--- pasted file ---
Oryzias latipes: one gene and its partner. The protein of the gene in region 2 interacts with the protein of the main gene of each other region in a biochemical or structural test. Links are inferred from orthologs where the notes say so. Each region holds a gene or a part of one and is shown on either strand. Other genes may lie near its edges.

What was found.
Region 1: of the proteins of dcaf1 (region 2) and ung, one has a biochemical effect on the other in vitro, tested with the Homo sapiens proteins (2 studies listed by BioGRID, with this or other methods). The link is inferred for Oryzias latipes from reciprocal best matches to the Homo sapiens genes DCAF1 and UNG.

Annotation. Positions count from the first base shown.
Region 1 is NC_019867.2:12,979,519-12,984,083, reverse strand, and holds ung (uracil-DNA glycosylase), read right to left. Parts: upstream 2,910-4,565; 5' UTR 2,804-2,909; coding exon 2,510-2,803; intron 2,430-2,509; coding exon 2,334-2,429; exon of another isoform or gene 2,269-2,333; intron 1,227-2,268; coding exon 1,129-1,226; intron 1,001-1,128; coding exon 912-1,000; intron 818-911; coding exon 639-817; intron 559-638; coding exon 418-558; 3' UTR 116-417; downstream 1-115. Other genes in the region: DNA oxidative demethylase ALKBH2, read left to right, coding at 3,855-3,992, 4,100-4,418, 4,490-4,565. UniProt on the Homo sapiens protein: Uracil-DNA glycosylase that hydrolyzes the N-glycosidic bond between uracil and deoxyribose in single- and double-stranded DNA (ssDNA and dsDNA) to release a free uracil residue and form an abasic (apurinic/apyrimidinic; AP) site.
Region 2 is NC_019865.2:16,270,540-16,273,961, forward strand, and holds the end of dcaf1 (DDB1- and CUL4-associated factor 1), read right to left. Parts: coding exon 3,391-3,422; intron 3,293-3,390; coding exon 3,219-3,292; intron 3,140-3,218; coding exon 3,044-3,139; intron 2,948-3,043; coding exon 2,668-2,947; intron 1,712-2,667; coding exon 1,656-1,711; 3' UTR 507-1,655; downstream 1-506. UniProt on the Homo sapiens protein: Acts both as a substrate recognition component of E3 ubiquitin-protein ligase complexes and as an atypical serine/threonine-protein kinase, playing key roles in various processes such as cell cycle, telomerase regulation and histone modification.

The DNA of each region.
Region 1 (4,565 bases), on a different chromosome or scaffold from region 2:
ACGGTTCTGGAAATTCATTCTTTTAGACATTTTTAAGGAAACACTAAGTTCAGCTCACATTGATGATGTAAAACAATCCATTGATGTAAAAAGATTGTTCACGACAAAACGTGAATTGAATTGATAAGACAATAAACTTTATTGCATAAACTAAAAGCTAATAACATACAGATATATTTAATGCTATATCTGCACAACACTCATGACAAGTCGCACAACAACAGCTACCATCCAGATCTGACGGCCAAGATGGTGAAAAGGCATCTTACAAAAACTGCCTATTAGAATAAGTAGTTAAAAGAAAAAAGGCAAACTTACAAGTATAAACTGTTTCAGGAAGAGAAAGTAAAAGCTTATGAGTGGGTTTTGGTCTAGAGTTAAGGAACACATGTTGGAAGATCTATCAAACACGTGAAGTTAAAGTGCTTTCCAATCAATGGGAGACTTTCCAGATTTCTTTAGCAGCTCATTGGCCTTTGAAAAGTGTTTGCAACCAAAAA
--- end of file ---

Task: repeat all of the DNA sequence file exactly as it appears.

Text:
Oryzias latipes: one gene and its partner. The protein of the gene in region 2 interacts with the protein of the main gene of each other region in a biochemical or structural test. Links are inferred from orthologs where the notes say so. Each region holds a gene or a part of one and is shown on either strand. Other genes may lie near its edges.

What was found.
Region 1: of the proteins of dcaf1 (region 2) and ung, one has a biochemical effect on the other in vitro, tested with the Homo sapiens proteins (2 studies listed by BioGRID, with this or other methods). The link is inferred for Oryzias latipes from reciprocal best matches to the Homo sapiens genes DCAF1 and UNG.

Annotation. Positions count from the first base shown.
Region 1 is NC_019867.2:12,979,519-12,984,083, reverse strand, and holds ung (uracil-DNA glycosylase), read right to left. Parts: upstream 2,910-4,565; 5' UTR 2,804-2,909; coding exon 2,510-2,803; intron 2,430-2,509; coding exon 2,334-2,429; exon of another isoform or gene 2,269-2,333; intron 1,227-2,268; coding exon 1,129-1,226; intron 1,001-1,128; coding exon 912-1,000; intron 818-911; coding exon 639-817; intron 559-638; coding exon 418-558; 3' UTR 116-417; downstream 1-115. Other genes in the region: DNA oxidative demethylase ALKBH2, read left to right, coding at 3,855-3,992, 4,100-4,418, 4,490-4,565. UniProt on the Homo sapiens protein: Uracil-DNA glycosylase that hydrolyzes the N-glycosidic bond between uracil and deoxyribose in single- and double-stranded DNA (ssDNA and dsDNA) to release a free uracil residue and form an abasic (apurinic/apyrimidinic; AP) site.
Region 2 is NC_019865.2:16,270,540-16,273,961, forward strand, and holds the end of dcaf1 (DDB1- and CUL4-associated factor 1), read right to left. Parts: coding exon 3,391-3,422; intron 3,293-3,390; coding exon 3,219-3,292; intron 3,140-3,218; coding exon 3,044-3,139; intron 2,948-3,043; coding exon 2,668-2,947; intron 1,712-2,667; coding exon 1,656-1,711; 3' UTR 507-1,655; downstream 1-506. UniProt on the Homo sapiens protein: Acts both as a substrate recognition component of E3 ubiquitin-protein ligase complexes and as an atypical serine/threonine-protein kinase, playing key roles in various processes such as cell cycle, telomerase regulation and histone modification.

The DNA of each region.
Region 1 (4,565 bases), on a different chromosome or scaffold from region 2:
ACGGTTCTGGAAATTCATTCTTTTAGACATTTTTAAGGAAACACTAAGTTCAGCTCACATTGATGATGTAAAACAATCCATTGATGTAAAAAGATTGTTCACGACAAAACGTGAATTGAATTGATAAGACAATAAACTTTATTGCATAAACTAAAAGCTAATAACATACAGATATATTTAATGCTATATCTGCACAACACTCATGACAAGTCGCACAACAACAGCTACCATCCAGATCTGACGGCCAAGATGGTGAAAAGGCATCTTACAAAAACTGCCTATTAGAATAAGTAGTTAAAAGAAAAAAGGCAAACTTACAAGTATAAACTGTTTCAGGAAGAGAAAGTAAAAGCTTATGAGTGGGTTTTGGTCTAGAGTTAAGGAACACATGTTGGAAGATCTATCAAACACGTGAAGTTAAAGTGCTTTCCAATCAATGGGAGACTTTCCAGATTTCTTTAGCAGCTCATTGGCCTTTGAAAAGTGTTTGCAACCAAAAA